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(ĕspərän`tō), an artificial language introduced in 1887 and intended by its inventor, Dr. Ludwik Lejzer Zamenhof (1859–1917), a Polish oculist and linguist, to ease communication between speakers of different languages. In the 20th cent. it was taught in schools and universities throughout the world, but it has not received wide acceptance as an international language. Its grammar and lexicon are relatively unfamiliar to users who do not know other Indo-European languages; its syntax, spelling, and pronunciation are influenced especially by Slavonic. See international languageinternational language,
sometimes called universal language, a language intended to be used by people of different linguistic backgrounds to facilitate communication among them and to reduce the misunderstandings and antagonisms caused by language differences.
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See E. Schor, Bridge of Words: Esperanto and the Dream of a Universal Language (2016).



the most widely used of the artificial languages; an auxiliary means of international communication.

Esperanto was created in 1887 by L. Zamenhof, a physician who lived in Warsaw; the language derives its name from his pseudonym, Dr. Esperanto (literally, “one who hopes”). Esperanto makes use of roots from the European languages; when combined with any of several dozen affixes, the roots become designations for a wide variety of concepts. International Esperanto congresses, under the auspices of the Universala Esperanto-Asocio (Universal Esperanto Association), have been held annually since 1905; the organization Mondpaca Esperantista Movado (Movement of Esperantists for World Peace) also exists.

Literary works, translations, collections of original scholarly works, and several dozen journals are published in Esperanto. The many translations into Esperanto include the Bible, Vergil’s Aeneid, Shakespeare’s Hamlet, Goethe’s Faust, A. S. Pushkin’s Eugene Onegin, and V. V. Mayakovsky’s At the Top of My Voice.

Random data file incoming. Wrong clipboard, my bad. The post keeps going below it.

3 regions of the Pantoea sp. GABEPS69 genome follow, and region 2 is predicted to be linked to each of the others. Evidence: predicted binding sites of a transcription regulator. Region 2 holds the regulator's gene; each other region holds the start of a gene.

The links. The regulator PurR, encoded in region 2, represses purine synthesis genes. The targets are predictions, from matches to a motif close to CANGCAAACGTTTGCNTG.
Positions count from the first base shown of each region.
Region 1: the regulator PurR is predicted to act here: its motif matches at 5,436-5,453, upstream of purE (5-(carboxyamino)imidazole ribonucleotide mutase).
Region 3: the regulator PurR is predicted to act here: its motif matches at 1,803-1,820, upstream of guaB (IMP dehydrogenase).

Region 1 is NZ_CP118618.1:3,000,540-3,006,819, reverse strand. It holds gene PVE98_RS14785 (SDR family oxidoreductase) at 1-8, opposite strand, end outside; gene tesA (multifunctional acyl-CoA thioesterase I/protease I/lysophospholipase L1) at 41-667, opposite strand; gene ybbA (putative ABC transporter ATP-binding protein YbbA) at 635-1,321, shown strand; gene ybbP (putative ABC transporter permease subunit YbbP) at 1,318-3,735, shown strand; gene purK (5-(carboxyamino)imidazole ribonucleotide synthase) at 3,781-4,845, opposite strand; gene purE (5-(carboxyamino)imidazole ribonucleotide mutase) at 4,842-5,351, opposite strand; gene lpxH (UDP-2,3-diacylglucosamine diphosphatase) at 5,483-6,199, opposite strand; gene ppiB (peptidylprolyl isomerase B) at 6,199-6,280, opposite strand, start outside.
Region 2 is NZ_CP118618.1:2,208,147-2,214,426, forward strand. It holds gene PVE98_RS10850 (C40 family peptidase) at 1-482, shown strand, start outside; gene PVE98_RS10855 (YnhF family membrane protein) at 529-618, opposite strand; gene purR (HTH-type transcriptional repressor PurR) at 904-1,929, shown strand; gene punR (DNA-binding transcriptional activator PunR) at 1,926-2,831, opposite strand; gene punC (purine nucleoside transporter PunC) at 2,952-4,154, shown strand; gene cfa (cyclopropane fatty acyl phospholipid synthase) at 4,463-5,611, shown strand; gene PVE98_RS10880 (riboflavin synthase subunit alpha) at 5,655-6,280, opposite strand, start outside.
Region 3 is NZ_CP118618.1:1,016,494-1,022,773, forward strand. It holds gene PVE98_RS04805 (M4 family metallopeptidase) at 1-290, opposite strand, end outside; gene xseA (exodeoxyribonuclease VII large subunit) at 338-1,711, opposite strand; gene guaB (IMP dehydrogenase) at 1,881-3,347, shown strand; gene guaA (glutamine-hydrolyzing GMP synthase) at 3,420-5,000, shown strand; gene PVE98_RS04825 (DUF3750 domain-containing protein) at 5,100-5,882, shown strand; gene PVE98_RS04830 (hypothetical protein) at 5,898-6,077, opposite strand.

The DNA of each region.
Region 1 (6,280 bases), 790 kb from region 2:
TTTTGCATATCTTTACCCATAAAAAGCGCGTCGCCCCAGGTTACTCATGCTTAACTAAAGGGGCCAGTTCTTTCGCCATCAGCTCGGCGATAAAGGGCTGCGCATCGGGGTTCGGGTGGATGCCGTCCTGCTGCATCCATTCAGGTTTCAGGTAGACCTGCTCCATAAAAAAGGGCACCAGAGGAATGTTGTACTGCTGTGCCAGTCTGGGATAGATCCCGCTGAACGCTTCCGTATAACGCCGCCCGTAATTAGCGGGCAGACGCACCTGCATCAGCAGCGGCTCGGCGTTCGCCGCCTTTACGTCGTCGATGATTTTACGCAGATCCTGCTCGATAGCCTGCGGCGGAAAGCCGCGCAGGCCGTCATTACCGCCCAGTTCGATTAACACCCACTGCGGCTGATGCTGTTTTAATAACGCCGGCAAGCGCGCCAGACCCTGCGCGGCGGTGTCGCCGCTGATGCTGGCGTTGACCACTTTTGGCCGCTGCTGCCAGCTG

Sergeev, I. V. Osnovy esperanto. Moscow, 1961.
Problemy interlingvistiki. Moscow, 1976.
Bokarev, E. A. Esperanto russkii slovar’. Moscow, 1974.
Manders, W. Interlingvistiko kaj esperantologio. Purmerend, 1950.
Zamenhof, L. L. Fundamenta kreslomatio de la lingvo Esperanto, 17th ed. Rickmansworth, 1954.
Esperanto anlologio: Poemoj 1887–1957. La Laguna, 1958.
Waringhier, G. Plena ilustrita vortaro de Esperanto. Paris, 1970.



an international artificial language based on words common to the chief European languages, invented in 1887
References in periodicals archive ?
Nearly as soon as Zamenhof released Esperanto to the world,
So with the addition of the 16 million people reported to be speaking it, Esperanto is certainly becoming widely used.
Would any of your readers who have information about the use of Esperanto locally contact us at the address below?
We would be grateful if any your readers who have information about the use of Esperanto locally contact us at the address below.
I communicate with them in Esperanto on Facebook, Skype and Twitter.
Zamenhof was unfamiliar with English and so the first translation of his book on Esperanto into English was performed by "a well-meaning German volunteer, who produced choice manglings such as 'The reader will doubtless take with mistrust this opuscule in hand, deeming that he has it here to do with some irrealizable utopy'".
The 0% known condition contained 10 cards with all unknown Esperanto words, which were presented in sequence three times.
His is a realm at once timeless and anachronistic; as with Esperanto, the elements are primary and general, though the poems evoke a rich, particular world.
Internet service provider MSN said the 43million messages sent every day in Britain have created a new "globespeak" language, mixing everything from Shakespeare and hip-hop to rap and Esperanto.
the United States, China, Russia & Brazil broadcast in Esperanto, as
Aside from his more than 300 musical works, he was a painter, poet, and calligrapher who studied sign language as well as Esperanto, an international language invented in the late 1800s.
I quickly abandoned my plan of focusing on the Argentinean crisis and began to settle for almost any session I could find, excluding only the more obscure ones on topics like Esperanto and--don't ask--aluminum.